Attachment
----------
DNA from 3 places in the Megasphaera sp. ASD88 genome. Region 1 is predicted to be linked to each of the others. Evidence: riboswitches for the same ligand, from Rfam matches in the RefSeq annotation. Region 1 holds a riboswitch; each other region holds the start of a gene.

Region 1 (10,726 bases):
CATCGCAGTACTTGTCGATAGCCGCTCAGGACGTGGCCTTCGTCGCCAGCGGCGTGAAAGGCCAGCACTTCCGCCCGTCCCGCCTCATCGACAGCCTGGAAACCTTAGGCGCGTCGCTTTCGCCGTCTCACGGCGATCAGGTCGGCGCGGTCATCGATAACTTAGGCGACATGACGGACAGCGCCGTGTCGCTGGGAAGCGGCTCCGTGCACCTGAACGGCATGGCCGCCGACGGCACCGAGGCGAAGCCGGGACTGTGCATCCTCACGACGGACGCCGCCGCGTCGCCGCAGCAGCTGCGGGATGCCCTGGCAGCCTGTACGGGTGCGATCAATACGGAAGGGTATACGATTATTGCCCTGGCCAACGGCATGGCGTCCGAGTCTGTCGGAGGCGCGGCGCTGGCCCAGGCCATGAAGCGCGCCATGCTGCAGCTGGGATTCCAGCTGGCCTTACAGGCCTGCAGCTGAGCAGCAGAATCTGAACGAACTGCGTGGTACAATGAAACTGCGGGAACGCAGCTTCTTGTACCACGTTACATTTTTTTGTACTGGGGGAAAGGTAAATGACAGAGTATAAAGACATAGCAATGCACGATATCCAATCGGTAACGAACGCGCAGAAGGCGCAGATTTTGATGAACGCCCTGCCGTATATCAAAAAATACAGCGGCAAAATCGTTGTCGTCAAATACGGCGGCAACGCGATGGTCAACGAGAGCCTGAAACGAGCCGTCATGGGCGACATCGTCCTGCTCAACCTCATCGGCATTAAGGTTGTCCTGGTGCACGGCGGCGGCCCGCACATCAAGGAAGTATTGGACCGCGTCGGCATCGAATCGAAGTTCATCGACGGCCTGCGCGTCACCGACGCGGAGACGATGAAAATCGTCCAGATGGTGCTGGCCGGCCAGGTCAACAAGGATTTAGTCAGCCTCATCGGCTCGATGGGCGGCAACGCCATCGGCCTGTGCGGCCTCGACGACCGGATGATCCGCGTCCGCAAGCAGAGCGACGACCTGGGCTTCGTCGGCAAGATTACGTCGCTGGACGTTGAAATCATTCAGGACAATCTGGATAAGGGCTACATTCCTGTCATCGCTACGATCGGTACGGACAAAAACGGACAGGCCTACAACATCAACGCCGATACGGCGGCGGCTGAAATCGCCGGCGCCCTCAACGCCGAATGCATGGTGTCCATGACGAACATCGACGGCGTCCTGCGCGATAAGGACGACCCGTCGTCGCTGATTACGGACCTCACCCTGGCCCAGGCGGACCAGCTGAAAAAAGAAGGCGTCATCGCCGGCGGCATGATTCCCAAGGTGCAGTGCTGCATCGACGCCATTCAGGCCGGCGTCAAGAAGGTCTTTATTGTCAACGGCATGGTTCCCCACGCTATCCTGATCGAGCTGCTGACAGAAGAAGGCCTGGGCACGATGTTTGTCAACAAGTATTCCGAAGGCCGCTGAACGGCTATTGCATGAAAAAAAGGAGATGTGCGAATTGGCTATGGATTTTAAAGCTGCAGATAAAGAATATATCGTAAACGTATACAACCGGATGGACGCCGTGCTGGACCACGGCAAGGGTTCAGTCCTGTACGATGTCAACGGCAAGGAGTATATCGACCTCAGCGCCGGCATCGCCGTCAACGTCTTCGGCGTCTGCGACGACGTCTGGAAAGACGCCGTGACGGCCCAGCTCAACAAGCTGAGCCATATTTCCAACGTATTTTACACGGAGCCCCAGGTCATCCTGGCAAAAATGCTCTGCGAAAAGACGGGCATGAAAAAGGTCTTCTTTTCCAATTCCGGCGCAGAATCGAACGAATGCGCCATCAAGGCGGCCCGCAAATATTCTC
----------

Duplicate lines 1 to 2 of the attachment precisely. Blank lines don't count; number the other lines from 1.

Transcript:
DNA from 3 places in the Megasphaera sp. ASD88 genome. Region 1 is predicted to be linked to each of the others. Evidence: riboswitches for the same ligand, from Rfam matches in the RefSeq annotation. Region 1 holds a riboswitch; each other region holds the start of a gene.

Region 1 (10,726 bases):